While every business uses invoices to handle customer payments, in the insurance industry they can be a serious matter.
Unlike other businesses, insurance agencies are bound by state and federal laws that restrict how they can cancel policies, which can have an effect on invoicing at every stage.
Insurance laws in every state require that a written notice of cancellation be presented to the policy holder by the U.S. Postal Service a certain number of days before the policy is canceled. (The number of days varies by line of business and by state.)
If the reason for cancellation is non-payment, and the insurance carrier or agent or carrier accepts any payment on this policy before the cancellation date, then, by law, the entire cancellation process has to start from scratch.
This is important because, when the policy is being canceled for non-payment of a premium, the insurance carrier is still required to show the amount of premium that is due as revenue. The amount due minus the amount received is money that is never received and will be written off as an expense. This is a real cash loss to the carrier, because the agent’s commissions for unpaid premiums are also withdrawn from the agent’s commissions earnings by the carrier. Therefore, it is a real cash loss to the agency, as well.
Additionally, if a claim-and-loss occurs during this newly reset cancellation period, the carrier is required to pay the loss — regardless of the outstanding premium that is due. Most states cannot deduct the past-due premium from the loss payment. The only exception to this is if the insured fails to pay the renewal premium. In this instance, no notice is required. The insurance policy simply cancels as “not accepted” on the renewal date.
Cancellation laws make insurance invoicing more complicated than a typical business invoice. It is important to control the time in which the payment will be accepted, the amount of payment accepted and the specific policy to which the payment is being applied.
These complex laws can be tricky for insurance agencies, but one way to make them easier is to use software that is designed to meet those needs.
When setting up an invoicing system for your agency, make sure that it addresses these problems.
Your system should allow you to set the date after which the payment in your link invoice will not allow a payment to be processed. In practice, this means you should set this date as the cancellation date for the policy, which will keep your customer from paying any amount after the cancellation date.
You should also be able to set the exact amount of the payment that can be made. This should be the correct amount due to pay for either the rest of the policy period or, at a minimum, the amount due before the next scheduled policy installment payments. This amount should also include any and all appropriate late charges and other fees.
See also: Designing a Digital Insurance Ecosystem
Make sure your system allows you to set the amount due as a range rather than a fixed dollar amount, allowing the customer to pay any amount above the minimum amount due.
If your system allows people to pay multiple policies on the same invoice, make sure it properly separates out payments to be applied to specific policies.
If you do not apply specific premiums to specific policies, you cannot use non-payment of premium to cancel any of these specific policies.
By following the advice laid out in this article, you can protect your agency and your insurance carrier from resetting cancellation notices; incurring increased unpaid premiums and commissions; and paying claims during the longer time required for cancellation during the time when a partial payment resets the cancellation notice cycle.
Invoices are trickier in the insurance industry, but that doesn’t mean they have to be more work.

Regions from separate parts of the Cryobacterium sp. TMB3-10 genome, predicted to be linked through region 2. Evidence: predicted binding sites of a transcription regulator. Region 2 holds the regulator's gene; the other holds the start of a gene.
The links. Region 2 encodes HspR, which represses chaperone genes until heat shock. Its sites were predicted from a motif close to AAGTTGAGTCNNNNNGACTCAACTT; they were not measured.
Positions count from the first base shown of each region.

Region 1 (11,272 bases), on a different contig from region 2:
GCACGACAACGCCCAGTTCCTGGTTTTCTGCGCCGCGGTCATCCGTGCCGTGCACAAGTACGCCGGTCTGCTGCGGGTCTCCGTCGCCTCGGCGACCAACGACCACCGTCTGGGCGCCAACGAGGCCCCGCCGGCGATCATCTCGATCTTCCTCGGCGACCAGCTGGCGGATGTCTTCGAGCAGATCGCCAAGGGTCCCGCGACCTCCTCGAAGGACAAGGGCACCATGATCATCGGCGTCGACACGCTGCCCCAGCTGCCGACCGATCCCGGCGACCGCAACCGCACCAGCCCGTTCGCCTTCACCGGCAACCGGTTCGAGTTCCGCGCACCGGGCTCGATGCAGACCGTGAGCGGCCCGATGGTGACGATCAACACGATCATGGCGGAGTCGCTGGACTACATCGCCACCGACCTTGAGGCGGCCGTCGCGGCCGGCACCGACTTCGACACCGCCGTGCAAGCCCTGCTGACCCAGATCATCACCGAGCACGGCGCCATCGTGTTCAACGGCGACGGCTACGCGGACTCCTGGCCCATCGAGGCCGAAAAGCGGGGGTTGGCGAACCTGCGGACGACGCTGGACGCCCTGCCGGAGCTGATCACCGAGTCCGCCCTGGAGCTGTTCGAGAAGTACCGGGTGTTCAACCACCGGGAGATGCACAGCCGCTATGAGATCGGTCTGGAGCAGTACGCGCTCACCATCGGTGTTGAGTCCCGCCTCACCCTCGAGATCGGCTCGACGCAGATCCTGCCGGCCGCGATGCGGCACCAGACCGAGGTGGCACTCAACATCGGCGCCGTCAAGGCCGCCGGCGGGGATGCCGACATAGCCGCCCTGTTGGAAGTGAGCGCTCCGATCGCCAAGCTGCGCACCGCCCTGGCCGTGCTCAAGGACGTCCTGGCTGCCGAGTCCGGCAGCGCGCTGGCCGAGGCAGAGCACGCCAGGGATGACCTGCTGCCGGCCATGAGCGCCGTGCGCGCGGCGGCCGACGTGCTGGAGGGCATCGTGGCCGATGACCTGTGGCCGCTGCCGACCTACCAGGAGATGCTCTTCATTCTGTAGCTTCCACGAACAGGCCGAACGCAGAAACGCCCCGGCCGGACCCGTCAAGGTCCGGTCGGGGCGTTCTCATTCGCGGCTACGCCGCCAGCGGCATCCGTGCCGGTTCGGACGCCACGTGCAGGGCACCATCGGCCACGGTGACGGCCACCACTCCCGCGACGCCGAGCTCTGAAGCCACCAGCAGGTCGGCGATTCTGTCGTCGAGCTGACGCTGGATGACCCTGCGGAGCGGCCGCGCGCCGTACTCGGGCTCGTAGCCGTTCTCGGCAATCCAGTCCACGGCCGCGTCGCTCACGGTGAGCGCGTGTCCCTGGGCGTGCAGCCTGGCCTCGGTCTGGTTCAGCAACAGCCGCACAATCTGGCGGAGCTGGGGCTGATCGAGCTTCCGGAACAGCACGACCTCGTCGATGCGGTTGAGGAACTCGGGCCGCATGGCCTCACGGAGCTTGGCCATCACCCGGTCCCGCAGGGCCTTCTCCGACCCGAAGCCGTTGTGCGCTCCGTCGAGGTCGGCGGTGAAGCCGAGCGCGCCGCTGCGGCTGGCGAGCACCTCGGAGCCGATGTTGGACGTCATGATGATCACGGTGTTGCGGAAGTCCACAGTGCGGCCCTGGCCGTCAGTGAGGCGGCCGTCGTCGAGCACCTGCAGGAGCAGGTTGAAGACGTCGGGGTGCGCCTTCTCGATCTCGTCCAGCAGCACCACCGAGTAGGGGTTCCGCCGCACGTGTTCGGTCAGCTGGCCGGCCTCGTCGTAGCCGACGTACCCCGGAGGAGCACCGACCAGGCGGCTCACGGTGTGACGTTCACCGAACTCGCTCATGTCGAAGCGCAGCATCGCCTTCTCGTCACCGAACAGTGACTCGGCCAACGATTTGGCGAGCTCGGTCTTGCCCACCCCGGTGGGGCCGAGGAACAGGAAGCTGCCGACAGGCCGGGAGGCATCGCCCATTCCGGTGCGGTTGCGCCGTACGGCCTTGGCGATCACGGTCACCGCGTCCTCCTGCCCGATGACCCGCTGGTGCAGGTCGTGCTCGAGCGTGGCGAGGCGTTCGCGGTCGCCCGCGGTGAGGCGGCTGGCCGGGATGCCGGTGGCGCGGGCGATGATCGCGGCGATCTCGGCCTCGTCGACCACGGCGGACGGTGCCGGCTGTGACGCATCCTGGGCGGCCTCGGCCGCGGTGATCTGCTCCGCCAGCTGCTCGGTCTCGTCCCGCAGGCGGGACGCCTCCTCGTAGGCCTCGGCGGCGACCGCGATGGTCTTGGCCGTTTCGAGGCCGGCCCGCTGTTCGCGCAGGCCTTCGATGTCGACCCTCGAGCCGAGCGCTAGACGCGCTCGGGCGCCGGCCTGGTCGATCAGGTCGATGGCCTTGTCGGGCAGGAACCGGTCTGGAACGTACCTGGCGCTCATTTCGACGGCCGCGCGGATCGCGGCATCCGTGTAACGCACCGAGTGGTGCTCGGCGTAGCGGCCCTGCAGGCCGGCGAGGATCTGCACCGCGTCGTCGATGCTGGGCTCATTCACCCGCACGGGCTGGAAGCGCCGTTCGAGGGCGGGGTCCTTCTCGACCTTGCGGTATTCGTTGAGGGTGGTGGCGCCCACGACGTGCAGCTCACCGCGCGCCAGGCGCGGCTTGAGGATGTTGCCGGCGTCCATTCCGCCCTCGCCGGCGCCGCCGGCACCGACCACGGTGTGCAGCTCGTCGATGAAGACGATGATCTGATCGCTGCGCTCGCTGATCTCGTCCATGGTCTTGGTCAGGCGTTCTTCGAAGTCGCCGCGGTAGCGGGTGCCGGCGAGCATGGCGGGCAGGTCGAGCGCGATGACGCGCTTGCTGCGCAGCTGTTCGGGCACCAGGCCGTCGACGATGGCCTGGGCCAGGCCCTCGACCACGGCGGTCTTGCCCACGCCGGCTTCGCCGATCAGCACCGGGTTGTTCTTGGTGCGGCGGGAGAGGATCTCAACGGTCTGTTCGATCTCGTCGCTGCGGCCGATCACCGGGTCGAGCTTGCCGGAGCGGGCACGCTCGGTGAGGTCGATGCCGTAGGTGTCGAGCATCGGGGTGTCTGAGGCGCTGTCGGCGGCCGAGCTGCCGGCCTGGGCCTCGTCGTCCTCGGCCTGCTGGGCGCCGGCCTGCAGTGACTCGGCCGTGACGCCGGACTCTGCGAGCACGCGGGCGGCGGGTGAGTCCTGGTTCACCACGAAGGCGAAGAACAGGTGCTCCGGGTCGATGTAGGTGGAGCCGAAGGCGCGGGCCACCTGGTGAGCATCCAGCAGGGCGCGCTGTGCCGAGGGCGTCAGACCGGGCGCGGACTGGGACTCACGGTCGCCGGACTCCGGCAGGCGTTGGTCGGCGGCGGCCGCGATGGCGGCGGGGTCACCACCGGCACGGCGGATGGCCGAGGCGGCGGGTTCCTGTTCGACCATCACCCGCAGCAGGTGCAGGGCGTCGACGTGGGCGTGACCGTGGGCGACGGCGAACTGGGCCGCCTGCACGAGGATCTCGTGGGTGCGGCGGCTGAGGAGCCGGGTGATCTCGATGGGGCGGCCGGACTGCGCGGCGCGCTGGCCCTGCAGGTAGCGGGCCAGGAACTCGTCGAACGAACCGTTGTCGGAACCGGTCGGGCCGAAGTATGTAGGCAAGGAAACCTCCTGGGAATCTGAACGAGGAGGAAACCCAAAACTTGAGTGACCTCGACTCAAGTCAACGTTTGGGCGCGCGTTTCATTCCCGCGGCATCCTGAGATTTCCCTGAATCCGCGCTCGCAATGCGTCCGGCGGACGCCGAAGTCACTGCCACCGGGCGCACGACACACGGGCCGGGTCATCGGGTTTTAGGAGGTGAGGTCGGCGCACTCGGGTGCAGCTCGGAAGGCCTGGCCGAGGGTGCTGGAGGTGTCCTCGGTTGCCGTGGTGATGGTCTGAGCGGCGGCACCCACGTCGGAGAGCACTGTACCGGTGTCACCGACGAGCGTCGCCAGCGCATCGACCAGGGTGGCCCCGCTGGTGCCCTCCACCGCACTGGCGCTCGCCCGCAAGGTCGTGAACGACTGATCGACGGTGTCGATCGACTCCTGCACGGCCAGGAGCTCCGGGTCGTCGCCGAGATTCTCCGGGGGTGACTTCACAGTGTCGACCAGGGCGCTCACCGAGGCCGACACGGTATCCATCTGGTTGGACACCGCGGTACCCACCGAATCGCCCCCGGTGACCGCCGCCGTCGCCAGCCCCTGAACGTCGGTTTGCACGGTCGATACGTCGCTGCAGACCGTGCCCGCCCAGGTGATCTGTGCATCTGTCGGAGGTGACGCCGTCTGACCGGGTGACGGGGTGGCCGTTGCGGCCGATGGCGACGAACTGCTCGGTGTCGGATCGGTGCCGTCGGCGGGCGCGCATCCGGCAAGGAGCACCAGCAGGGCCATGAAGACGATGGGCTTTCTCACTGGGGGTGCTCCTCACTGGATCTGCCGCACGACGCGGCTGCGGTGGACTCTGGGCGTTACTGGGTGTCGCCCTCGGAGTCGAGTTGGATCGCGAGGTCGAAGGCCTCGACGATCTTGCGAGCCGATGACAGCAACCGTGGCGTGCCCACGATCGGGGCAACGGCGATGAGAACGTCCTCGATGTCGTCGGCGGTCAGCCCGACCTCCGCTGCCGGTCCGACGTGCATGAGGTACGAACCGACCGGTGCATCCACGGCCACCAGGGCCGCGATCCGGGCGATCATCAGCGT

Discussions around the impact of mental health and well-being in the workplace are frequent Out Front Ideas with Kimberly and Mark topics. May is Mental Health Awareness Month, so we are offering our thoughts on the current state of mental health in the workplace.
Even before the pandemic, benefits managers were adapting employee benefits to better equip employees and plan members with mental health resources. However, as the work from home assignments continued and social isolation set in, employers became even more aware of the impact of mental health and well-being on productivity, absence and performance. With a greater emphasis on employee well-being, we hope programs initiated during the pandemic will continue to support improved access to care and will break down the stigma related to mental health.
Employers took advantage of employee resource groups (ERGs), either existing or newly implemented, to foster peer interaction, open conversation and joint problem-solving related to issues that have an impact on their personal and professional lives because of the pandemic. Group collaborations focused on important topics at that time with employees, such as home school successes, caring for an ill family member, loneliness and depression, challenges with family and positivity sharing, to name a few. Many found the sessions to be an excellent way to bring positivity and support into their life and provide a break from the hectic pace of working at home. As companies create back-to-office and hybrid workforce models, ERGs continue to be a priority to ensure all who want to can participate.
Access to care has been a long-standing challenge for those seeking mental health care. Reimbursement rates, timely appointments and limited provider options are some of the issues the industry is working to solve. Previously, while telehealth visits were growing for triage of minor medical and follow-up appointments, there was slow adoption for teletherapy and telepsychiatry. Fortunately, telemedicine was a saving grace for many aspects of healthcare during the pandemic, and mental health care saw a boon. Employers and network partners are now offering multiple options for telemedicine and improved coordination between employee assistance programs (EAPs) and online therapy platforms for mental health care. Phone calls, video conferencing and texting are becoming an integral part of the therapist-patient relationship. With less social connection, this has found success for many in the workforce — and their families. Organizations are now offering various programs, including adult, family and teen counseling.